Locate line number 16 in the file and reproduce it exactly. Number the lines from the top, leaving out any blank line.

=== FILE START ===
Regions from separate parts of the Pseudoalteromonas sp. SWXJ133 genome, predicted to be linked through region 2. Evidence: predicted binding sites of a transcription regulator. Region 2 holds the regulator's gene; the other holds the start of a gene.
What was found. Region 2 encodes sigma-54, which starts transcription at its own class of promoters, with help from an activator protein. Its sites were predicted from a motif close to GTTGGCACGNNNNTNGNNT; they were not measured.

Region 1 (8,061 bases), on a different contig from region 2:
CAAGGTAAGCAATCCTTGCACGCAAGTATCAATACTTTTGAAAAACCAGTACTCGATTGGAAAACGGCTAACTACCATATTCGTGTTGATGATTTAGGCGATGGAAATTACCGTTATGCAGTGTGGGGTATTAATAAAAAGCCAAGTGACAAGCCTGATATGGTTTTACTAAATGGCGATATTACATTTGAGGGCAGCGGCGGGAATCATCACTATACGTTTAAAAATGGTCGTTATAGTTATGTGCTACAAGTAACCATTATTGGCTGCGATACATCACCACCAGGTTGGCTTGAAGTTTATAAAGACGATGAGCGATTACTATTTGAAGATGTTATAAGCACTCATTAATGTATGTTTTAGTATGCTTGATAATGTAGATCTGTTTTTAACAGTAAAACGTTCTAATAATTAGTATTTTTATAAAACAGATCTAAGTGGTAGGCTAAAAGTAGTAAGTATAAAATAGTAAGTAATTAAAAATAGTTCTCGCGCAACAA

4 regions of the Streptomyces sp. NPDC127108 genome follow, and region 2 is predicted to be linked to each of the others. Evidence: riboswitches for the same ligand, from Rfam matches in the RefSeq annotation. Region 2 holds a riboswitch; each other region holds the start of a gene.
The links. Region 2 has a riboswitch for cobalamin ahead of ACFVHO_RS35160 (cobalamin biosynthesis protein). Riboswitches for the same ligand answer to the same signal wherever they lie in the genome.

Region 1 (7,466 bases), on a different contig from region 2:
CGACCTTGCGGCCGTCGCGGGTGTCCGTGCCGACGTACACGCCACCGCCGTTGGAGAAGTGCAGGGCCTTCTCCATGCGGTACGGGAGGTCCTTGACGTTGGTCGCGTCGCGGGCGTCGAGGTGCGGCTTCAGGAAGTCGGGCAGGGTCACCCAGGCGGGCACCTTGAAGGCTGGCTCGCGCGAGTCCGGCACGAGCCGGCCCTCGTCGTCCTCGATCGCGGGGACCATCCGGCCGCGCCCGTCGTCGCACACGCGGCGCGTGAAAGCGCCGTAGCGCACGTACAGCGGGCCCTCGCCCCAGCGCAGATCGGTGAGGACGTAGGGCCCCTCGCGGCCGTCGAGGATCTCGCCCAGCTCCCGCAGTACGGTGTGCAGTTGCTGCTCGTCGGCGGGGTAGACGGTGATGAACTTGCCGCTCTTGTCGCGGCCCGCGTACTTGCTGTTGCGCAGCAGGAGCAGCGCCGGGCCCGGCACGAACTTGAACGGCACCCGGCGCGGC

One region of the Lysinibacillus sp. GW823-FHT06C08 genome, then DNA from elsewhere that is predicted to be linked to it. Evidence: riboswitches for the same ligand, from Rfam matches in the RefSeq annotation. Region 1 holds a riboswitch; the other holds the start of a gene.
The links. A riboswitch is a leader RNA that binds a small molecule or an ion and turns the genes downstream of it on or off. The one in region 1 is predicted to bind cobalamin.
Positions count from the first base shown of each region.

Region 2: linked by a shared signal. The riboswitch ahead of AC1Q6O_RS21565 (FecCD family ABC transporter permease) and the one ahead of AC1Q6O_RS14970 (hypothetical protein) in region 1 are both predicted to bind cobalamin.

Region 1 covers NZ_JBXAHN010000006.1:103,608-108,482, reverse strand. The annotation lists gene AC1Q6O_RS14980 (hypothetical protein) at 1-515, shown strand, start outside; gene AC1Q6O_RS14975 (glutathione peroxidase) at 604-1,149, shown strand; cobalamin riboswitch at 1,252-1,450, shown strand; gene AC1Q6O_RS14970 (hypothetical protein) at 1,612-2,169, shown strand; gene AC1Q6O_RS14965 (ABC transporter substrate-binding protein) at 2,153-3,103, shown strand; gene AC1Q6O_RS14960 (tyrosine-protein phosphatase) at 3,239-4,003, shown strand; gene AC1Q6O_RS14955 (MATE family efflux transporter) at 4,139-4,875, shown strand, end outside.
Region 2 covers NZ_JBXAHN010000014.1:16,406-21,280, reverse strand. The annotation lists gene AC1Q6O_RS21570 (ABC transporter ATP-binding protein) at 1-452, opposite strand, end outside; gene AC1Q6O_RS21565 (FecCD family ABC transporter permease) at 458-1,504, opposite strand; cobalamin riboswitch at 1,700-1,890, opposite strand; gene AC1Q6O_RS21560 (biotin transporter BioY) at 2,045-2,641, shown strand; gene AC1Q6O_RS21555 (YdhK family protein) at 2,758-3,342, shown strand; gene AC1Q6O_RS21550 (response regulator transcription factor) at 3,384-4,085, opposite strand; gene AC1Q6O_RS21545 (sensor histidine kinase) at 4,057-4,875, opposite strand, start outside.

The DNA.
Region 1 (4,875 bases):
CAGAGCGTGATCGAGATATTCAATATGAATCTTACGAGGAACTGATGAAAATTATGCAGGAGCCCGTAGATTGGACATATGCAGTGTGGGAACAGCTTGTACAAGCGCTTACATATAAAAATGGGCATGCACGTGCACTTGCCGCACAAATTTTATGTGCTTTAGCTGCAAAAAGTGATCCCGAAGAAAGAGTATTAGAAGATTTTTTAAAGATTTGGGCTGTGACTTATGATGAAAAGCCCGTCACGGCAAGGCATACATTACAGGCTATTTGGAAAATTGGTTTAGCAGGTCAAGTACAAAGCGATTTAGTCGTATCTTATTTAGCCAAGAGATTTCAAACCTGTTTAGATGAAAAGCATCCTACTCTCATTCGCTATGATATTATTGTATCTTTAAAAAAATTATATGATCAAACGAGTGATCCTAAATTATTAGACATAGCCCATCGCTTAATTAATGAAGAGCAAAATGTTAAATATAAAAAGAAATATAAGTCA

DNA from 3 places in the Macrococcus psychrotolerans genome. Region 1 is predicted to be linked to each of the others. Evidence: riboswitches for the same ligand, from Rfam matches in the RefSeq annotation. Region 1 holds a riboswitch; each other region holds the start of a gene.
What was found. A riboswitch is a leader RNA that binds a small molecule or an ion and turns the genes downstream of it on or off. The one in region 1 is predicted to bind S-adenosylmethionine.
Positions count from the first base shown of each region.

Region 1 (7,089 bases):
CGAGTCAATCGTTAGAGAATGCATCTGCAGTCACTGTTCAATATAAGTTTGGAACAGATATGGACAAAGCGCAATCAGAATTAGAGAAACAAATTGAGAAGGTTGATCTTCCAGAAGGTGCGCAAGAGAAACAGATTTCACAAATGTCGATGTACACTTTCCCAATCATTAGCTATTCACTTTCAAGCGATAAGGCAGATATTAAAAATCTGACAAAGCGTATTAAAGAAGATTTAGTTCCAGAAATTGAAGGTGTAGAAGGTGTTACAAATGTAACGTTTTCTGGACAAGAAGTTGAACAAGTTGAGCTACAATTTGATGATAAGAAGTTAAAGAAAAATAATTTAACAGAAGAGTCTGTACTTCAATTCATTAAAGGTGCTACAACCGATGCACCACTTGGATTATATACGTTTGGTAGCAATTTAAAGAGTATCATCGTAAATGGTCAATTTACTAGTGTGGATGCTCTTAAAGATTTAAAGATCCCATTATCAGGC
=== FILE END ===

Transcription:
Region 1 (4,875 bases):